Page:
That's correct. eValid is an IE-compatible browser with
all the test functionality inside. No, it does not
do browser compatibility but it does have the option
of spoofing the server...
*eValid has a command that can be used to set the user agent string to
any value. This command makes it possible to cause eValid to report to
a server that it is ANY kind of browser, a feature that is useful for
validation of web applications beyond the IE context that eValid supports: http://www.e-Valid.com/Products/Documen ... tUserAgent
* Here is an illustration of how effective eValid's SetUserAgent string
can be in testing applications that involve multiple browser types: http://www.e-Valid.com/Products/Documen ... ation.html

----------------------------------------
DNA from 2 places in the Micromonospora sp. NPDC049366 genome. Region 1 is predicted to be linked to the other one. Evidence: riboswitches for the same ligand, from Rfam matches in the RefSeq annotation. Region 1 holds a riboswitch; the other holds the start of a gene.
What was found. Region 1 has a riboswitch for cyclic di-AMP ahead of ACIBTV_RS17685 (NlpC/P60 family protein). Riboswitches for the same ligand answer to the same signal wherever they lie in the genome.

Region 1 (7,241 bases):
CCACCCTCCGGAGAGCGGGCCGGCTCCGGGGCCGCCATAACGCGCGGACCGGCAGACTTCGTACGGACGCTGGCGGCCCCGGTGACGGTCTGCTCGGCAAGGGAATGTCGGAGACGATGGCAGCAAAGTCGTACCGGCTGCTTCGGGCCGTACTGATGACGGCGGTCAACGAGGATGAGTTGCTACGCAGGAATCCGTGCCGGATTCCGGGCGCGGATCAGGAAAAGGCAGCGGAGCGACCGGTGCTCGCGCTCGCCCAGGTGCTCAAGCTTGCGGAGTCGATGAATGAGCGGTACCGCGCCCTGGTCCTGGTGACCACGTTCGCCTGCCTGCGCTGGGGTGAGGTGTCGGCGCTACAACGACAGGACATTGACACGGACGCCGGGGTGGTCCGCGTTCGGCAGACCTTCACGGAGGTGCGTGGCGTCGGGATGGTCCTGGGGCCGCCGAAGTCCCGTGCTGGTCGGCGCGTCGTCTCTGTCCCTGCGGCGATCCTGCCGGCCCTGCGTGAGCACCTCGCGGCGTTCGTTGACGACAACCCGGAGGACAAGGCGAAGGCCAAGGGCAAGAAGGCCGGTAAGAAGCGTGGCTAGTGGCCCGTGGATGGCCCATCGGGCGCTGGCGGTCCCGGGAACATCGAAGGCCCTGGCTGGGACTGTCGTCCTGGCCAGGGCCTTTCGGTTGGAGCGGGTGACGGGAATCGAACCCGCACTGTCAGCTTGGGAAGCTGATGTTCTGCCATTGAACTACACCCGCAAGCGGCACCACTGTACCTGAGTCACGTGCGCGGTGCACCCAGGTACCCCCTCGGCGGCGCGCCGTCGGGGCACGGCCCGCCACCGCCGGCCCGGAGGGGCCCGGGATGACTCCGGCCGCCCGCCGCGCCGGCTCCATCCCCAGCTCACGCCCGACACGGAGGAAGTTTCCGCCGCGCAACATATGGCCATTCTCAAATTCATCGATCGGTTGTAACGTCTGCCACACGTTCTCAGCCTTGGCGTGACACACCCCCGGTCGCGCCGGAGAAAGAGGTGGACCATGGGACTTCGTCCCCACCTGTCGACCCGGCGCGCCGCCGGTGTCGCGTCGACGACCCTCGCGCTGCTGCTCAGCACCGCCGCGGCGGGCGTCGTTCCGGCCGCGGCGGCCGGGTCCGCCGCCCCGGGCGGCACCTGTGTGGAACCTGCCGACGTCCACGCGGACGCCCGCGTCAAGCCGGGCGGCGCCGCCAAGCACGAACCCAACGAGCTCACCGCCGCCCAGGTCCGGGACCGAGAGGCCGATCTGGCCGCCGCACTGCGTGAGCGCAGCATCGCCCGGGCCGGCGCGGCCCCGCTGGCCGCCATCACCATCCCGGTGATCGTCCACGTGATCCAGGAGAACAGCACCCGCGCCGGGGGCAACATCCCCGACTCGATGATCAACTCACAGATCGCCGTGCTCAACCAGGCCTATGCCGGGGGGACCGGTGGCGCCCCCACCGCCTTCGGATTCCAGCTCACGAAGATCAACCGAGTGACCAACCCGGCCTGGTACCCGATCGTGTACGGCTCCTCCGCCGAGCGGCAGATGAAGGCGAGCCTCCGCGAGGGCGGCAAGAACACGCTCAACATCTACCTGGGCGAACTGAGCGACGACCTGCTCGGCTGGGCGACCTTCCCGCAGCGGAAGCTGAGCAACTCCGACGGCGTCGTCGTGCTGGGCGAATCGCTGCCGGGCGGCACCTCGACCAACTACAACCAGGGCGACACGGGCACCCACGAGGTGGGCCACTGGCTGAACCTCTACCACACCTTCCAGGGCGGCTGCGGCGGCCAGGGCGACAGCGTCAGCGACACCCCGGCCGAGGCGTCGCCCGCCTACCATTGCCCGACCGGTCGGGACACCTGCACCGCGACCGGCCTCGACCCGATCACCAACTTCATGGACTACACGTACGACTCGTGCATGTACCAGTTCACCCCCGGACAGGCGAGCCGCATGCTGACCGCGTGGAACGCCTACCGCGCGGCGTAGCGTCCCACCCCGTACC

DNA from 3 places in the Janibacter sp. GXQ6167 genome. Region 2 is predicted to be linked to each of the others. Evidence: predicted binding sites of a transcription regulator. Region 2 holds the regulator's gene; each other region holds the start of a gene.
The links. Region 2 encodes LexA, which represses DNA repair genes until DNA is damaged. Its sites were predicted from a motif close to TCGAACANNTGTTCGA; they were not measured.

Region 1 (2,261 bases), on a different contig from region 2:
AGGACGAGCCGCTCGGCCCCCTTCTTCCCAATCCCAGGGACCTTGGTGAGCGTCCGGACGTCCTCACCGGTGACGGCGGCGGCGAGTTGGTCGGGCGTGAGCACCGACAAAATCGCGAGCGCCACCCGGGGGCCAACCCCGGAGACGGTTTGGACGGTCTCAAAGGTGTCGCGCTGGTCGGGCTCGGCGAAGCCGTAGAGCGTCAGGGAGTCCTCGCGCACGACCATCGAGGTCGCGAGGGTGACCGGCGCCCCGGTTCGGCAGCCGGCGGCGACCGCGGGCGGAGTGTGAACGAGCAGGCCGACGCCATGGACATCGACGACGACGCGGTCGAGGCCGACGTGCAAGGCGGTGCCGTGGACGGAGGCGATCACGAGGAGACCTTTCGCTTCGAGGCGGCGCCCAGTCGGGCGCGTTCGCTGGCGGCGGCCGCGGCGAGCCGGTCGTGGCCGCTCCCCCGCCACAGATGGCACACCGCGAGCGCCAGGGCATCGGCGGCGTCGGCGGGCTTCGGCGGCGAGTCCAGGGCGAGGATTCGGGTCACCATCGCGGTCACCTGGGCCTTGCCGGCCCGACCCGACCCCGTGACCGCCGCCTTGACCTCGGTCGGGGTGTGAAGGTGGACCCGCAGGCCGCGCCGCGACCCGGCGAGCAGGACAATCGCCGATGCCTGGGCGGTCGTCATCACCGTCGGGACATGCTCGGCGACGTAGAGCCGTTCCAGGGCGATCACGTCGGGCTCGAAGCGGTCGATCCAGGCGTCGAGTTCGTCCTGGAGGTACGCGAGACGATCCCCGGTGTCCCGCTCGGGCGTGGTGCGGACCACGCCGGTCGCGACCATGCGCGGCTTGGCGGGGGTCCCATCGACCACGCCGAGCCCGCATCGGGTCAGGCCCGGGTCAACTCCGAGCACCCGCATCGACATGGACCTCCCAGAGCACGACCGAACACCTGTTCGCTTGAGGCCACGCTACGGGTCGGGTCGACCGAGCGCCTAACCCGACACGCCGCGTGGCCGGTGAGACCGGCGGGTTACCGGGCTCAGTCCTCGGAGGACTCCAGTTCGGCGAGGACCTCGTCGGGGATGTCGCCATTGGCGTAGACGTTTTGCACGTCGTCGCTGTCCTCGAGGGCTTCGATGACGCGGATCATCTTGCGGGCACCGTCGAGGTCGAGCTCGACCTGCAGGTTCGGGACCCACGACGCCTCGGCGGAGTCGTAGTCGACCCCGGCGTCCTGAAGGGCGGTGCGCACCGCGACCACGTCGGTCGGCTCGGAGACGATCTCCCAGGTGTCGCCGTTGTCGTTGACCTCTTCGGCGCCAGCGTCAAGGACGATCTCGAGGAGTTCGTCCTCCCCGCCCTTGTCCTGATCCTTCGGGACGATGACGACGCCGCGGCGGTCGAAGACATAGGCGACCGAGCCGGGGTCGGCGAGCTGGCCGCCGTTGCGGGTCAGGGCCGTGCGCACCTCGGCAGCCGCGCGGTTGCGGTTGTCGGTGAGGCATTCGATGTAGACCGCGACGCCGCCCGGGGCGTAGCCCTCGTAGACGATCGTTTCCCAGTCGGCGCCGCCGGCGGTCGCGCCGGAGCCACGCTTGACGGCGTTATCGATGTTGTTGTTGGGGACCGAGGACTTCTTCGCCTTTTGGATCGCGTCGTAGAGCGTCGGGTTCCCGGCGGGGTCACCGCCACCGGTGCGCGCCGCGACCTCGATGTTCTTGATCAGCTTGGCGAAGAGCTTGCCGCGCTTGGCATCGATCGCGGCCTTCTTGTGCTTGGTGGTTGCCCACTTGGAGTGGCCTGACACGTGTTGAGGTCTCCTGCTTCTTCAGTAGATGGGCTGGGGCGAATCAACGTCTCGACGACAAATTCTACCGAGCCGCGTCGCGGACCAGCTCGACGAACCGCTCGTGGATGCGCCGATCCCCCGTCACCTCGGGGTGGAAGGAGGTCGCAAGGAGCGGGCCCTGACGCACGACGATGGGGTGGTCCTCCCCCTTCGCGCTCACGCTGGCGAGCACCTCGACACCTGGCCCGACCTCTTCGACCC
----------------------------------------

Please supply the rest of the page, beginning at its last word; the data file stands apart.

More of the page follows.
* eValid has a related special capability to mainpulate HTTP/S headers so
that a tester can set up unusual header combinations, including trying
special "user agent strings", as described here: http://www.e-Valid.com/Products/Documen ... aders.html
Keep eValid in mind when you need to confirm the content of the
application rather than trying to find out how it renders
(the former is MUCH more difficult than the latter).